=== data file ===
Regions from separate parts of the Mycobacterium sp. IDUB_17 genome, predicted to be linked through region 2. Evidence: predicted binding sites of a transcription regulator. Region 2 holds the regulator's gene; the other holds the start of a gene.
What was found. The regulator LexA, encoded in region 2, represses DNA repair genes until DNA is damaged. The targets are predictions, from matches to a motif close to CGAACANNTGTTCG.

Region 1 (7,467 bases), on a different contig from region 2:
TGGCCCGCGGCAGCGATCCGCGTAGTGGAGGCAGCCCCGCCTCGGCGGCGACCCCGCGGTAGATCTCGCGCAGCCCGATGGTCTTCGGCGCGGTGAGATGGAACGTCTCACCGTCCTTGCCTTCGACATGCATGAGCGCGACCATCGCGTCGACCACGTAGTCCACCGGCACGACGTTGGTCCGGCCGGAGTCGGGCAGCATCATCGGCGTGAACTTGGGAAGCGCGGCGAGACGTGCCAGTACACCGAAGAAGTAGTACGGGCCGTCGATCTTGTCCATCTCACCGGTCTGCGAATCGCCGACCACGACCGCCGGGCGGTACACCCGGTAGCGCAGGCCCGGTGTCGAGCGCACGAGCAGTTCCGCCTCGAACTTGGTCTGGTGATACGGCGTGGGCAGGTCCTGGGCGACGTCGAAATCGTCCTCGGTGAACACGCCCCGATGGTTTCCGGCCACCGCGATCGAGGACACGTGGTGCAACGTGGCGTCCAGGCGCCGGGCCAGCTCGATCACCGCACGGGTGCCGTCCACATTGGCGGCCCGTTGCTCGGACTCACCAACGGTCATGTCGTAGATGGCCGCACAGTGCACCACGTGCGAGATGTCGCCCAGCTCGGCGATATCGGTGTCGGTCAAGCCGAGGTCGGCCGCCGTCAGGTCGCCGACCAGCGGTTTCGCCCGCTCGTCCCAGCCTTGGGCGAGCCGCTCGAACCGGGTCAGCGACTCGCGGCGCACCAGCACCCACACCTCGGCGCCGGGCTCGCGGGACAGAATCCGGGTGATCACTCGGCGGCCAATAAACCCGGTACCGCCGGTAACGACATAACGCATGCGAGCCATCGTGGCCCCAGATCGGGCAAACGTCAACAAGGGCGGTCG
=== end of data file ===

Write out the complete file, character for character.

Regions from separate parts of the Mycobacterium sp. IDUB_17 genome, predicted to be linked through region 2. Evidence: predicted binding sites of a transcription regulator. Region 2 holds the regulator's gene; the other holds the start of a gene.
What was found. The regulator LexA, encoded in region 2, represses DNA repair genes until DNA is damaged. The targets are predictions, from matches to a motif close to CGAACANNTGTTCG.

Region 1 (7,467 bases), on a different contig from region 2:
TGGCCCGCGGCAGCGATCCGCGTAGTGGAGGCAGCCCCGCCTCGGCGGCGACCCCGCGGTAGATCTCGCGCAGCCCGATGGTCTTCGGCGCGGTGAGATGGAACGTCTCACCGTCCTTGCCTTCGACATGCATGAGCGCGACCATCGCGTCGACCACGTAGTCCACCGGCACGACGTTGGTCCGGCCGGAGTCGGGCAGCATCATCGGCGTGAACTTGGGAAGCGCGGCGAGACGTGCCAGTACACCGAAGAAGTAGTACGGGCCGTCGATCTTGTCCATCTCACCGGTCTGCGAATCGCCGACCACGACCGCCGGGCGGTACACCCGGTAGCGCAGGCCCGGTGTCGAGCGCACGAGCAGTTCCGCCTCGAACTTGGTCTGGTGATACGGCGTGGGCAGGTCCTGGGCGACGTCGAAATCGTCCTCGGTGAACACGCCCCGATGGTTTCCGGCCACCGCGATCGAGGACACGTGGTGCAACGTGGCGTCCAGGCGCCGGGCCAGCTCGATCACCGCACGGGTGCCGTCCACATTGGCGGCCCGTTGCTCGGACTCACCAACGGTCATGTCGTAGATGGCCGCACAGTGCACCACGTGCGAGATGTCGCCCAGCTCGGCGATATCGGTGTCGGTCAAGCCGAGGTCGGCCGCCGTCAGGTCGCCGACCAGCGGTTTCGCCCGCTCGTCCCAGCCTTGGGCGAGCCGCTCGAACCGGGTCAGCGACTCGCGGCGCACCAGCACCCACACCTCGGCGCCGGGCTCGCGGGACAGAATCCGGGTGATCACTCGGCGGCCAATAAACCCGGTACCGCCGGTAACGACATAACGCATGCGAGCCATCGTGGCCCCAGATCGGGCAAACGTCAACAAGGGCGGTCG